It has been over a year since I wrote my first blog post My tryst with Twitter: 35 tips for beginners which captured my learning on Twitter as a beginner. I had hundred odd followers then, not many knew about my existence on Twitter and I could get away with pretty much anything. Times have changed since then. I have had my ups and downs on Twitter. I have done a few things right and I have messed up a few. I have enjoyed the spotlight that has come my way and there have been times when I have wished for obscurity.
Of course, there is no right or wrong way to be on Twitter. It is your personal space that you use the way you deem fit. It also means different things to different people. But I have noticed as one becomes more and more popular on Twitter, strange and interesting things start happening to us. When you read on, remember I am guilty of much of what I list here.
The great Twitter transmogrification: Remember the people we hated (because of their tweets) when we started out on Twitter? Yes, we end up becoming a lot like them as we spend more time here. It’s like when we start to learn driving. As we clumsily wade through the gears, accelerator and brake, other drivers would impatiently shake their fists at us. We would wish â€“ in between trying not to confuse the accelerator with the brake pedal â€“ to remind them about their early driving days. We would hate them with every driving atom in our body. Only to join the fist-shaking, abuse-throwing brigade once we become slightly confident behind the wheels.
Follower count is not just a number: There is something heady about the follower count. We treat it like bank balance, a ticking cash register (note the slight departure from tip #30 in my other post). We become oblivious to the fact Twitter is the only place where a rolling stone gathers moss, where the stock value only goes up. As long as you’re tweeting, chances are you will find a few extra followers every day, particularly thanks to the wonderful magic mix called SEO. We like saying it’s just a number but we secretly like it that we have more followers than many others.
The Fashionable Gap: The wider the gap between the following and follower number, the better your chances of becoming a Twitter celebrity. The reverse gap is when your following number far exceeds the follower number in which case you would be marked for jokes. The only time you are allowed to be a celebrity with no gap is when both your following and follower number exceed at least 10k. However, the elite Gap gang dismisses the non-gappers as SEO celebs.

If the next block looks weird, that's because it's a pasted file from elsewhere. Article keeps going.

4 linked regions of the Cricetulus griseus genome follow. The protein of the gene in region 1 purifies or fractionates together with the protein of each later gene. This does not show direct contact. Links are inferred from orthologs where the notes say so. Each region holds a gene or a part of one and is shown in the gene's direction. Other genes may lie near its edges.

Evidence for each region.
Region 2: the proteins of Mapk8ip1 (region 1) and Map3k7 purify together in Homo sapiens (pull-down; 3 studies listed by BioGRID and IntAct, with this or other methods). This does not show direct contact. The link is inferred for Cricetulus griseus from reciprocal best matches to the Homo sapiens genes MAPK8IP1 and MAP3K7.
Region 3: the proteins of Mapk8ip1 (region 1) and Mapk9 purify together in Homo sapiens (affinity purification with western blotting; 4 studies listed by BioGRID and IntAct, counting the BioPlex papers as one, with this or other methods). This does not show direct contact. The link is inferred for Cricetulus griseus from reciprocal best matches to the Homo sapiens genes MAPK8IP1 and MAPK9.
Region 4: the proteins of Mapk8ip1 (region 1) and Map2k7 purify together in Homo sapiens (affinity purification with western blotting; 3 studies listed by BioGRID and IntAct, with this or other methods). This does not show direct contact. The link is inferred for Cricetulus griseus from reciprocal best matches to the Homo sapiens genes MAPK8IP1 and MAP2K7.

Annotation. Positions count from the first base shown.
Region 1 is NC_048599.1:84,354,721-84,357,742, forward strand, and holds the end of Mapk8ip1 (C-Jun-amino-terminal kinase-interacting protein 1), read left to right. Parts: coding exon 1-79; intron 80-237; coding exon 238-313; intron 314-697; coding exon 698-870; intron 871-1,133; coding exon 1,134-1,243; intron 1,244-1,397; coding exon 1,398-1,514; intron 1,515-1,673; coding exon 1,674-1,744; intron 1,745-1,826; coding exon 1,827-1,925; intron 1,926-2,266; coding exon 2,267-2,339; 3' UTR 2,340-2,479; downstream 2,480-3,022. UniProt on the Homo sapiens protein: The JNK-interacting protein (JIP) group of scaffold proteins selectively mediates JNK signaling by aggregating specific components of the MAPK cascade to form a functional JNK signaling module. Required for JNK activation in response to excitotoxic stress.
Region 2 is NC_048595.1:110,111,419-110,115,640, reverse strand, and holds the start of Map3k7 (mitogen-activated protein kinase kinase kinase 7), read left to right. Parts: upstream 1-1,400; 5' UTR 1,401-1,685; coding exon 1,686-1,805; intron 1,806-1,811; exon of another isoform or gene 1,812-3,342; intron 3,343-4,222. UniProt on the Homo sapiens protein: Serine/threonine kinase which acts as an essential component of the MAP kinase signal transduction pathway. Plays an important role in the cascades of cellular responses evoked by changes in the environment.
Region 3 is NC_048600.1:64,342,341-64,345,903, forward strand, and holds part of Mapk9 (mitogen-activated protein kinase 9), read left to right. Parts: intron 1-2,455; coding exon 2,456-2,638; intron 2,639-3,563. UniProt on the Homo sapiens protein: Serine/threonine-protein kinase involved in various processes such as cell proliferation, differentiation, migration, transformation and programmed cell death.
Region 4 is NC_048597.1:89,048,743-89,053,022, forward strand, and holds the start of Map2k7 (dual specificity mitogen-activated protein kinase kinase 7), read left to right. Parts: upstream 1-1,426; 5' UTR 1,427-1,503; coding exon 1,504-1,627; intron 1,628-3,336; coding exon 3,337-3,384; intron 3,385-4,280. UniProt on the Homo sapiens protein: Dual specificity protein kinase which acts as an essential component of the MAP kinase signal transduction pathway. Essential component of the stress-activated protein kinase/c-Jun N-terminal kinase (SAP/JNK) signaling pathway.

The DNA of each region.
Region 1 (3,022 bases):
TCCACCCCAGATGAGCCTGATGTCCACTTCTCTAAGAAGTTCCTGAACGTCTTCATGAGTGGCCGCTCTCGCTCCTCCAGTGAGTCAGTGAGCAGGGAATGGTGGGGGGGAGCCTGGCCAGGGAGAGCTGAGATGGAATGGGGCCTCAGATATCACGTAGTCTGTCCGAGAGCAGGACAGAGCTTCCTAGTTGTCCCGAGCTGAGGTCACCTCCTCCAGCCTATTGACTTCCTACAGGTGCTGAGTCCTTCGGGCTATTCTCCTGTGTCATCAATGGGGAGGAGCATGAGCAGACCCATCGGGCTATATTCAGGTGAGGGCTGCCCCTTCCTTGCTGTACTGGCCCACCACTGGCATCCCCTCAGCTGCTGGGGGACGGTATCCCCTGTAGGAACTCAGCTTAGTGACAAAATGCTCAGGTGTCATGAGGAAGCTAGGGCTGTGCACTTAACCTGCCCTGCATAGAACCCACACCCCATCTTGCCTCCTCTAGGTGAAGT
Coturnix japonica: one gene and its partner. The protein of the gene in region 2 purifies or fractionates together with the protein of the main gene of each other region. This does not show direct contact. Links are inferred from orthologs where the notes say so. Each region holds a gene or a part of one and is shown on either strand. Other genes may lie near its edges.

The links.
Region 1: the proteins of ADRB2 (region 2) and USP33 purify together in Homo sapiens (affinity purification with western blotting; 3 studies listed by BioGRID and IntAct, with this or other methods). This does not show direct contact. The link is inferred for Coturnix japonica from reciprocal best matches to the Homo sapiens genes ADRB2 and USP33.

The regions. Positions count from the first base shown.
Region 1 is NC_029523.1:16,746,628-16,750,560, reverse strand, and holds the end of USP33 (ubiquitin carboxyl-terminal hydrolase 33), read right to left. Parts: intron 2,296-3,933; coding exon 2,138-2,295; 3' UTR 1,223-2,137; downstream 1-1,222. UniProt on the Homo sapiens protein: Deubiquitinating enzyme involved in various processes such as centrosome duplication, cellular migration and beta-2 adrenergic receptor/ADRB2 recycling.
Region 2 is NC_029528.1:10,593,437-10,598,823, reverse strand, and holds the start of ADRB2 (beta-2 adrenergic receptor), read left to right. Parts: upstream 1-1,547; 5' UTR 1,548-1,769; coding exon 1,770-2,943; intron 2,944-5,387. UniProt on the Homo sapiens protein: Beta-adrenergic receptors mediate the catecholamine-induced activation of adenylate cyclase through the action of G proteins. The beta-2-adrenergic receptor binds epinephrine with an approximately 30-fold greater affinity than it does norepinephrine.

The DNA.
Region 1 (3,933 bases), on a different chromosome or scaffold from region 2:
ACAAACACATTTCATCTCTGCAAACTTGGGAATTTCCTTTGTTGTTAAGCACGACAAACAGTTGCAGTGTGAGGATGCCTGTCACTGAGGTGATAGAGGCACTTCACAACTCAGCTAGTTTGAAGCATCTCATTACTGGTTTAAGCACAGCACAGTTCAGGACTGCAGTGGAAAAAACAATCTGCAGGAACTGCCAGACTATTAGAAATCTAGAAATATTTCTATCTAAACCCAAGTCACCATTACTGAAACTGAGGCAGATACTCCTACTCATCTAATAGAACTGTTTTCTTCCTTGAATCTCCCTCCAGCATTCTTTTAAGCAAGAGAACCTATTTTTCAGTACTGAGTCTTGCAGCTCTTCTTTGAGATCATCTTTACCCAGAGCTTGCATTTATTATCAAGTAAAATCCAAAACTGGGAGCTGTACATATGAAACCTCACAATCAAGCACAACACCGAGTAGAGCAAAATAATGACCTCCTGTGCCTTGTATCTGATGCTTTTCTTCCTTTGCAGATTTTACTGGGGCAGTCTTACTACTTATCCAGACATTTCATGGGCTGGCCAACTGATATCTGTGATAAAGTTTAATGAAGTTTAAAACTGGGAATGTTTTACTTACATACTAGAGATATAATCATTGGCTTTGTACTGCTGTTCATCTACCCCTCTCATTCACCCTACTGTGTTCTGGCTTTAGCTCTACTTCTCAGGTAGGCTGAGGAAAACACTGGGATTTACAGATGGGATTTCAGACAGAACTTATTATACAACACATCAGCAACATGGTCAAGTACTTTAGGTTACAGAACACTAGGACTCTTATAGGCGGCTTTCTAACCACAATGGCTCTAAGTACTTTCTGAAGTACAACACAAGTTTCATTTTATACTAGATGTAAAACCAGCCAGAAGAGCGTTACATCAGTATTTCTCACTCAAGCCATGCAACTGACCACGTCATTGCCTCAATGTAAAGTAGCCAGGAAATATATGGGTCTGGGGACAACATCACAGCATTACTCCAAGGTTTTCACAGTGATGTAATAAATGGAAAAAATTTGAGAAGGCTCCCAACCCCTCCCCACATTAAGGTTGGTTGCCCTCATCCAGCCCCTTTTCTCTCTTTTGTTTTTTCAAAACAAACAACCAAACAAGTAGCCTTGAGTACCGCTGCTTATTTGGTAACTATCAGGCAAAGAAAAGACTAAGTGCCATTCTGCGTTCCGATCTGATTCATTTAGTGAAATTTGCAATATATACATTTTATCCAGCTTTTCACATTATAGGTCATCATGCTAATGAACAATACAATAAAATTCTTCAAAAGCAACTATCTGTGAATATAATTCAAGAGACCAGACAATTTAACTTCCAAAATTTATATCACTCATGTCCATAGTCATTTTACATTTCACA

Unfollowing matters: While on the subject of followers, you might joke all you want, you might make fun of others crying over lost followers, but guess what? It matters. It pinches even if a little, even for a flash. We treat it like a personal rejection when we get to know someone, especially someone we like, has unfollowed, but we try to get used to it as we spend more time on Twitter. Those who repeatedly criticize those who tweet about people unfollowing need to ask themselves if they have never been bothered by an unfollow. If the answer is no, then ha ha!
From the audience, on to the stage: This journey is so smooth and quick, even you don’t notice it. Once we reach a â€˜critical mass’ wrt followers, we become the self-appointed 24*7 (tick one or all of the following) entertainer, crusader, news provider, journal writer, joy distributor, helpline, tech expert, current affairs channel, critic, commentator of Twitter. You are no longer in the audience watching people perform, you are on the stage. And you refuse the curtain call because the performance rarely ends.
Shortcut to fame: The road to popularity is fairly short if you are articulate and rude. Add a little humour to it and you could qualify to hire celebrity managers. We know the rude are celebrated, sexual innuendos still work, adding at least one â€˜fuck’ to your tweets and posts significantly improves the chances of it getting RTed, replied to and liked (you know why I have that word here).
We think what we cringe at and bitch about: While we enjoy the rape jokes and the outrage, we don’t like to read what might have occurred to us at various points in time. It could be something as technical as â€˜is there a technique to perfect butt scratching?’ to the mundane â€˜What do I eat for dinner?’ to â€˜how do you say â€˜fuck’ in other Indian languages?’ (yes, improving my RTing chances) to the tragic â€˜I am so sad that bastard left me that I could kill myself if I don’t get to shoot him’ or the profound â€˜Why do I exist and what is the meaning of life?’. We easily judge those who tweet those very thoughts. Not an apt example, but still it’s like how we laugh at someone who accidentally farts loudly as if our orifice is sound-proof. We need to understand not everyone likes crafting their tweets. They just say what occurs to them. If we don’t like it, we could unfollow and move on instead of being hypocritical about it.
The Twitter gangsters: Ganging up is the best form of entertainment on Twitter and we all like indulging in it from time to time. Someone has blocked someone? Gang up. A statement seems even mildly anti-national? GU. A celebrity appears feather-brained? GU, point and laugh. A media house or a journalist sounds a little clueless? GU, make a hashtag. A journalist sounds a little too smart? GU, add to a list. Can’t speak English? Twt in sms lang? Did you copy a tweet? Not as â€˜smart’ as the rest? Send friendship requests? Be prepared to get ruthlessly GU-ed for Twitter is unforgiving. The positive side, however, is that the GU-ing often leads to more followers for the one GU-ed. It’s our way of saying a small thank you for all the nonsense the other person had to put up with. So all’s well that ends well.